John Constable. Letter to Maria Bicknell (Mrs. Constable). July 12, 1824, mentions that "Johnny [John Dunthorne Jr., Constable's studio assistant] has done a delightfull outline of my Cathedral same size for me to copy," this picture [see Ref. Beckett 1964].
John Constable. Letter to John Fisher. November 12, 1825, offers the bishop a choice between two versions of the composition, one of which may be this canvas, while the other is the work delivered to his widow after his death (The Frick Collection, New York) [see Refs. Beckett 1968 and Parris and Fleming-Williams 1991].
C. J. Holmes. Constable and His Influence on Landscape Painting. Westminster, 1902, pp. 231, 246, reproduces the catalogue of the Constable estate sale of 1838, in which this picture probably figures as no. 30, with the title "Salisbury Cathedral from the Bishop's Garden, 'nearly finished,'" sold to Archbutt for £16.16.0.
Sir Isidore Spielmann Notes on British Section by J. Comyns Carr in Catalogue of the International Fine Arts Exhibition: Souvenir of the British Section. Exh. cat., British Fine Art Palace. Rome, 1911, pp. 106, 108, no. 15, ill.
"The Rome Exhibition: The British and German Pavilions." The Times (May 6, 1911), p. 7, as "one of several versions . . . a little stiff and hard, but important as a lesson to the moderns".
C. Reginald Grundy. "Sir Joseph Beecham's collection at Hampstead: Part I." Connoisseur 35 (February 1913), pp. 73–74, ill., as "a variant from the painting of the same subject now in the South Kensington [V&A] Museum".
H[arry]. B. W[ehle]. "Paintings Lent from the Harkness Collection." Metropolitan Museum of Art Bulletin 28 (January 1933), p. 12.
"'Three Hundred Years of Landscape' shown." Art Digest 8 (June 1, 1934), ill. p. 22, as lent to the Museum by Harkness.
Metropolitan Museum of Art Bulletin 29 (May 1934), ill. (cover), as lent to the landscape paintings exhibition by Harkness.
C[harles]. R[obert]. Leslie. Memoirs of the Life of John Constable, R.A. London, 1937, p. 142, mentions our version as in the Beecham collection.
Arnold Palmer. "Survey of British Painting." Carnegie Magazine 12 (May 1938), ill. p. 39, as lent to the Carnegie exhibition by Harkness.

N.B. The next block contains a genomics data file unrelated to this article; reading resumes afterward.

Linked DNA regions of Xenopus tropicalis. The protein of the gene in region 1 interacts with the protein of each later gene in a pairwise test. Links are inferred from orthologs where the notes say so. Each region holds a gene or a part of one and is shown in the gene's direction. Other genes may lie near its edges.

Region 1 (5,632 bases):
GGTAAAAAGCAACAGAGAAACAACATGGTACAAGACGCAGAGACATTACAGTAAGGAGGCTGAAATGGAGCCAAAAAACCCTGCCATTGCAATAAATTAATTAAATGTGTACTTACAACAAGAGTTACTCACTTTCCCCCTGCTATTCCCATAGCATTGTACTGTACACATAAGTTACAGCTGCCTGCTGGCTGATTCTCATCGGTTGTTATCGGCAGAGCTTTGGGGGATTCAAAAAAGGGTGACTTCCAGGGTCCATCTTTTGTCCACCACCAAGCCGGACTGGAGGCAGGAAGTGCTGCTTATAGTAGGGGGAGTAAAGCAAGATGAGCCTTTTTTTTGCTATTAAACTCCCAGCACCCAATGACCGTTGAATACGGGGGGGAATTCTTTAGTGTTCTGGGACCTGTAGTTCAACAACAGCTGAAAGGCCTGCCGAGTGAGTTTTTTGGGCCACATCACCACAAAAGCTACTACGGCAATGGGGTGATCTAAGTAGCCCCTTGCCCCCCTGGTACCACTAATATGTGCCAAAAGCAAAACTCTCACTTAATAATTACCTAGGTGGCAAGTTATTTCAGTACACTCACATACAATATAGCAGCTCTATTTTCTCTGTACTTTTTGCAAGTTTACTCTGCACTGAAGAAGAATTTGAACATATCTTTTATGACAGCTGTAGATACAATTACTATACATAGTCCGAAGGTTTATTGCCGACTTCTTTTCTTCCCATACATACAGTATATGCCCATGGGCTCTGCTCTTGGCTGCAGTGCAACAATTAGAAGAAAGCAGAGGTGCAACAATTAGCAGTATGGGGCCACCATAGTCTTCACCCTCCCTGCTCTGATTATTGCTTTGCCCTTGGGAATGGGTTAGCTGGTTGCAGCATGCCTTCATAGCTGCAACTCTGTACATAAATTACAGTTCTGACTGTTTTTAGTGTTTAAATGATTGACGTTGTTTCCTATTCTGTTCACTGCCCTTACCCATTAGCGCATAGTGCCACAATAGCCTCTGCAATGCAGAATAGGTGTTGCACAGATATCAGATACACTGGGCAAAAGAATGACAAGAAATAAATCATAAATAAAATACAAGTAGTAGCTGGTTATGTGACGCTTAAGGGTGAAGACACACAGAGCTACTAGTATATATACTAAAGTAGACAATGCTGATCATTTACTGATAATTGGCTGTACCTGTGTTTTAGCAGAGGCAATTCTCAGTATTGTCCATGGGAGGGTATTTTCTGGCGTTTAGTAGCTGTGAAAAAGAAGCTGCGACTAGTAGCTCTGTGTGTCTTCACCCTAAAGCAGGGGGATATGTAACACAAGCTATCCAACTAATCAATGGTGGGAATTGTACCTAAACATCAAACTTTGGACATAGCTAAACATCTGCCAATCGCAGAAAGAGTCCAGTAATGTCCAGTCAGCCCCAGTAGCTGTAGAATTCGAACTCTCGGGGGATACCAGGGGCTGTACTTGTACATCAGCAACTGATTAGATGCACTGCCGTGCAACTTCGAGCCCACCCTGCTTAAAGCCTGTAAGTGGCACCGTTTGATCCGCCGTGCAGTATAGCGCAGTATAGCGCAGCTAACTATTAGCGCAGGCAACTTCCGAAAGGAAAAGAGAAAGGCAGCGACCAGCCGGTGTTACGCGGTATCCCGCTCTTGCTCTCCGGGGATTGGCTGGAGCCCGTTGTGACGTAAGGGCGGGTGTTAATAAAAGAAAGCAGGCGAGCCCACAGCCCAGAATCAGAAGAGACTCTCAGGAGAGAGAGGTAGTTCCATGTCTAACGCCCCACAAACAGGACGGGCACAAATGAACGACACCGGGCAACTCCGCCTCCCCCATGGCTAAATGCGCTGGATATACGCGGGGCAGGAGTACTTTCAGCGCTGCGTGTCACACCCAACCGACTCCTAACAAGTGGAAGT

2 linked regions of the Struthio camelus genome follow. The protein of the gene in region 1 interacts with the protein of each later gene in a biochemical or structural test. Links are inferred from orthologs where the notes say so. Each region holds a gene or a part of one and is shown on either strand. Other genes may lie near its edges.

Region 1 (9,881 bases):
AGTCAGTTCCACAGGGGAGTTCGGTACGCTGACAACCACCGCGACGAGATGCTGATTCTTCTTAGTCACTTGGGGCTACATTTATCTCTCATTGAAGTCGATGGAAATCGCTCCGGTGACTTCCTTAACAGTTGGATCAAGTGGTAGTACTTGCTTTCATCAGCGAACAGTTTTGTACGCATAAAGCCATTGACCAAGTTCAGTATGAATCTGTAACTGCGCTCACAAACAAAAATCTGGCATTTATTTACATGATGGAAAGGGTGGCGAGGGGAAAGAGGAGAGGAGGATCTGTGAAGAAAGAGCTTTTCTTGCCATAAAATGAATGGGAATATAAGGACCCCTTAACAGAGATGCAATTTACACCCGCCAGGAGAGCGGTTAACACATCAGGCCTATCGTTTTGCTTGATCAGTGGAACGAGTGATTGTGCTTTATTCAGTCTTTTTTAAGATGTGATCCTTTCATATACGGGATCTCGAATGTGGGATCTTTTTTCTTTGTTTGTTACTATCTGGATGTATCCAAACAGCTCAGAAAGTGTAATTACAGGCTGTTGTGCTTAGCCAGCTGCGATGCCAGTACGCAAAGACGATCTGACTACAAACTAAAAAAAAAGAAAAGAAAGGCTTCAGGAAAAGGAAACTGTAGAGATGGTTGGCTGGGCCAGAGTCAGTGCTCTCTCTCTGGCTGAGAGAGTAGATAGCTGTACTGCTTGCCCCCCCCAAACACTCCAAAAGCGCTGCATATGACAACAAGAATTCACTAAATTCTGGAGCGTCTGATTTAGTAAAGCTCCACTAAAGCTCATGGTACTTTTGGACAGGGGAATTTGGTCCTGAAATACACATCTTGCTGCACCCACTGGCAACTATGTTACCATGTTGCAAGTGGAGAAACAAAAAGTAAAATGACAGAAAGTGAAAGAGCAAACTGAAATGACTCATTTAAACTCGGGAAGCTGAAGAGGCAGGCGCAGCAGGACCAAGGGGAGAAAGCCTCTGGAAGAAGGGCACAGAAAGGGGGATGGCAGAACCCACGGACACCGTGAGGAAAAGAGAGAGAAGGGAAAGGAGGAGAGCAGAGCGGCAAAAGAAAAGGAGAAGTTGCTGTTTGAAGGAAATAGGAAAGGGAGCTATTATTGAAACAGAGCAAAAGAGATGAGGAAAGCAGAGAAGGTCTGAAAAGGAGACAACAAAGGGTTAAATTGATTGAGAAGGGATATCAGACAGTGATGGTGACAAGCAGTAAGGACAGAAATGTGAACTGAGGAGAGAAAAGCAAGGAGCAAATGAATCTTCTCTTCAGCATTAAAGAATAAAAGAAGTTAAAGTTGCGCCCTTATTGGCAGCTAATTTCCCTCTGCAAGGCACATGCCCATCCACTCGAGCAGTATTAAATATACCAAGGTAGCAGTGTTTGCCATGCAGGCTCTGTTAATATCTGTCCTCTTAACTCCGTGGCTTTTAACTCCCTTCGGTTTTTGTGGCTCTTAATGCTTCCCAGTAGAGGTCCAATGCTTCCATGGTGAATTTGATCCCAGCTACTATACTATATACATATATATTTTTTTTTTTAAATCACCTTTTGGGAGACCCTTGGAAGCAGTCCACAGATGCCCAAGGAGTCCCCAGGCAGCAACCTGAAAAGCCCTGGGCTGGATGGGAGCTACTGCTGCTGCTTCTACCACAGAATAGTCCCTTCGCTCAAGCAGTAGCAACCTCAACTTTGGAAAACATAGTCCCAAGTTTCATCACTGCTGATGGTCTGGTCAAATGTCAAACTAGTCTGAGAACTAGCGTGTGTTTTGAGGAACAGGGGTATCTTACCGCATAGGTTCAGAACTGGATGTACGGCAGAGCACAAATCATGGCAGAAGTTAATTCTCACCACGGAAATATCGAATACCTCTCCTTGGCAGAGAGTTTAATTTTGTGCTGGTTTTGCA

R. B. Beckett. Letter to Elizabeth E. Gardner. December 30, 1950, believes that "it might quite well be lot 30 [of the 1838 Constable estate sale], if you can describe your picture as 'nearly finished,'" and dates it to 1825–26 as "a study or discarded trial for the Frick picture".
John Steegman. "Constable's 'Salisbury Cathedral from the Bishop's Garden'." Art Quarterly 14 (Autumn 1951), pp. 202, 205, fig. 9, concludes that it is not one of the three specifically mentioned in Constable's correspondence; calls it the latest version, painted in or about 1826.
"Illustrations of Outstanding Harkness Gifts." Metropolitan Museum of Art Bulletin 10 (October 1951), ill. p. 68.
Art Treasures of the Metropolitan: A Selection from the European and Asiatic Collections of The Metropolitan Museum of Art. Exh. cat., The Metropolitan Museum of Art. New York, 1952, p. 231, no. 135, colorpl. 135.
Theodore Rousseau Jr. "A Guide to the Picture Galleries." Metropolitan Museum of Art Bulletin 12, part 2 (January 1954), p. 5, ill. p. 46.
R. B. Beckett. Letter. May 1, 1956, calls it "most probably" lot 30 in the 1838 Constable estate sale.
R. B. Beckett. "Constable's "Salisbury Cathedral From the Bishop's Grounds"." Art Quarterly 20 (Summer 1957), pp. 149–50, fig. 2.
A. Hyatt Mayor. "The Gifts that Made the Museum." Metropolitan Museum of Art Bulletin 16 (November 1957), p. 106.
Graham Reynolds. Victoria and Albert Museum: Catalogue of the Constable Collection. London, 1960, p. 159, states that it is one of four paintings that could be identifiable with no. 30 in the 1838 sale.
John Constable. "Early Friends and Maria Bicknell (Mrs. Constable)." John Constable's Correspondence. 2, London, 1964, p. 360 n. 2, publishes a letter from Constable to his wife of July 12, 1824, with what he believes to be a reference to this picture [see Ref. Constable 1824].
"The Fishers." John Constable's Correspondence. 6, London, 1968, pp. 206–7, publishes the letter to Constable's friend John Fisher, in which he offers him a choice between two versions of the composition, one of which may be ours [see Ref. Constable 1825].